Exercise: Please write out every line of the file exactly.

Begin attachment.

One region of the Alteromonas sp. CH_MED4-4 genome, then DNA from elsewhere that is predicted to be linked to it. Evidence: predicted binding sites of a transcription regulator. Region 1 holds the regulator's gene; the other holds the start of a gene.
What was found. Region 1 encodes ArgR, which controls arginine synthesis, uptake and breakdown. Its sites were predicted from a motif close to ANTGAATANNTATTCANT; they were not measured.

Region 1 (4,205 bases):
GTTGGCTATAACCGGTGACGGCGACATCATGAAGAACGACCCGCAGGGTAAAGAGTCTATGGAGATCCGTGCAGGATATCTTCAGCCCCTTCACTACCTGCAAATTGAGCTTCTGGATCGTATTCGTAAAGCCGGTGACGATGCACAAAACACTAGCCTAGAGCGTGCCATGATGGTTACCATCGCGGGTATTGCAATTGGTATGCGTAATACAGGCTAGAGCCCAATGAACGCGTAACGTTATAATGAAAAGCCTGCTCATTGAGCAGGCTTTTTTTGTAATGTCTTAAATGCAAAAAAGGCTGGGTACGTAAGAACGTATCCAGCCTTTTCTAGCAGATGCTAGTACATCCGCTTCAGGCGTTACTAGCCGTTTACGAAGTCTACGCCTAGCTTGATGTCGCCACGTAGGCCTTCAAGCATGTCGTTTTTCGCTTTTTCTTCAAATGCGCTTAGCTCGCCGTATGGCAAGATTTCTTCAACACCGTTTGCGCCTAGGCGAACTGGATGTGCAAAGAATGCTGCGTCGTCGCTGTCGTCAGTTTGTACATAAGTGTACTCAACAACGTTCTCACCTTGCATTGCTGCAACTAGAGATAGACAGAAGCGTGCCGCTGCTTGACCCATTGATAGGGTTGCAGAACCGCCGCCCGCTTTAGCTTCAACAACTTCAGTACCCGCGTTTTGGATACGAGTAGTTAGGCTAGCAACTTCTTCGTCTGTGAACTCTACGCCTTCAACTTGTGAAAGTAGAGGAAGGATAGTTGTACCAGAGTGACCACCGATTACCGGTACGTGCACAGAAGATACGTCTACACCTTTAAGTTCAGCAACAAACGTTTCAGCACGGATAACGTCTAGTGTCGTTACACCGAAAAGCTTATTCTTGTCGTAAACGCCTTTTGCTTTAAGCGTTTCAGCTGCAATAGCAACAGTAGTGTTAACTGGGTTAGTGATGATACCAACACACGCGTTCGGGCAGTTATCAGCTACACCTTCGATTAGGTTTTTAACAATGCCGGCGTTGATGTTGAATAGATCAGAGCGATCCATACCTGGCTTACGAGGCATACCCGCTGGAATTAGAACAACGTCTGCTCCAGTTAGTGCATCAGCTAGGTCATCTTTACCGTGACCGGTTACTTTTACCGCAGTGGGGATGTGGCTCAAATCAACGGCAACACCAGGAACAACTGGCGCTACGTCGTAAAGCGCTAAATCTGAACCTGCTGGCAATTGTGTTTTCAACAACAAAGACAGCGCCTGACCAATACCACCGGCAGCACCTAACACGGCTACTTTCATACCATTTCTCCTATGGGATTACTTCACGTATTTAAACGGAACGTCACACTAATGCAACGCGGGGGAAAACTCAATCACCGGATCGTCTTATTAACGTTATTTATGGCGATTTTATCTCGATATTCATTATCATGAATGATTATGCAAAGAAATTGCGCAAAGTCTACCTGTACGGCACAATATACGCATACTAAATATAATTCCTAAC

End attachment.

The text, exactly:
One region of the Alteromonas sp. CH_MED4-4 genome, then DNA from elsewhere that is predicted to be linked to it. Evidence: predicted binding sites of a transcription regulator. Region 1 holds the regulator's gene; the other holds the start of a gene.
What was found. Region 1 encodes ArgR, which controls arginine synthesis, uptake and breakdown. Its sites were predicted from a motif close to ANTGAATANNTATTCANT; they were not measured.

Region 1 (4,205 bases):
GTTGGCTATAACCGGTGACGGCGACATCATGAAGAACGACCCGCAGGGTAAAGAGTCTATGGAGATCCGTGCAGGATATCTTCAGCCCCTTCACTACCTGCAAATTGAGCTTCTGGATCGTATTCGTAAAGCCGGTGACGATGCACAAAACACTAGCCTAGAGCGTGCCATGATGGTTACCATCGCGGGTATTGCAATTGGTATGCGTAATACAGGCTAGAGCCCAATGAACGCGTAACGTTATAATGAAAAGCCTGCTCATTGAGCAGGCTTTTTTTGTAATGTCTTAAATGCAAAAAAGGCTGGGTACGTAAGAACGTATCCAGCCTTTTCTAGCAGATGCTAGTACATCCGCTTCAGGCGTTACTAGCCGTTTACGAAGTCTACGCCTAGCTTGATGTCGCCACGTAGGCCTTCAAGCATGTCGTTTTTCGCTTTTTCTTCAAATGCGCTTAGCTCGCCGTATGGCAAGATTTCTTCAACACCGTTTGCGCCTAGGCGAACTGGATGTGCAAAGAATGCTGCGTCGTCGCTGTCGTCAGTTTGTACATAAGTGTACTCAACAACGTTCTCACCTTGCATTGCTGCAACTAGAGATAGACAGAAGCGTGCCGCTGCTTGACCCATTGATAGGGTTGCAGAACCGCCGCCCGCTTTAGCTTCAACAACTTCAGTACCCGCGTTTTGGATACGAGTAGTTAGGCTAGCAACTTCTTCGTCTGTGAACTCTACGCCTTCAACTTGTGAAAGTAGAGGAAGGATAGTTGTACCAGAGTGACCACCGATTACCGGTACGTGCACAGAAGATACGTCTACACCTTTAAGTTCAGCAACAAACGTTTCAGCACGGATAACGTCTAGTGTCGTTACACCGAAAAGCTTATTCTTGTCGTAAACGCCTTTTGCTTTAAGCGTTTCAGCTGCAATAGCAACAGTAGTGTTAACTGGGTTAGTGATGATACCAACACACGCGTTCGGGCAGTTATCAGCTACACCTTCGATTAGGTTTTTAACAATGCCGGCGTTGATGTTGAATAGATCAGAGCGATCCATACCTGGCTTACGAGGCATACCCGCTGGAATTAGAACAACGTCTGCTCCAGTTAGTGCATCAGCTAGGTCATCTTTACCGTGACCGGTTACTTTTACCGCAGTGGGGATGTGGCTCAAATCAACGGCAACACCAGGAACAACTGGCGCTACGTCGTAAAGCGCTAAATCTGAACCTGCTGGCAATTGTGTTTTCAACAACAAAGACAGCGCCTGACCAATACCACCGGCAGCACCTAACACGGCTACTTTCATACCATTTCTCCTATGGGATTACTTCACGTATTTAAACGGAACGTCACACTAATGCAACGCGGGGGAAAACTCAATCACCGGATCGTCTTATTAACGTTATTTATGGCGATTTTATCTCGATATTCATTATCATGAATGATTATGCAAAGAAATTGCGCAAAGTCTACCTGTACGGCACAATATACGCATACTAAATATAATTCCTAAC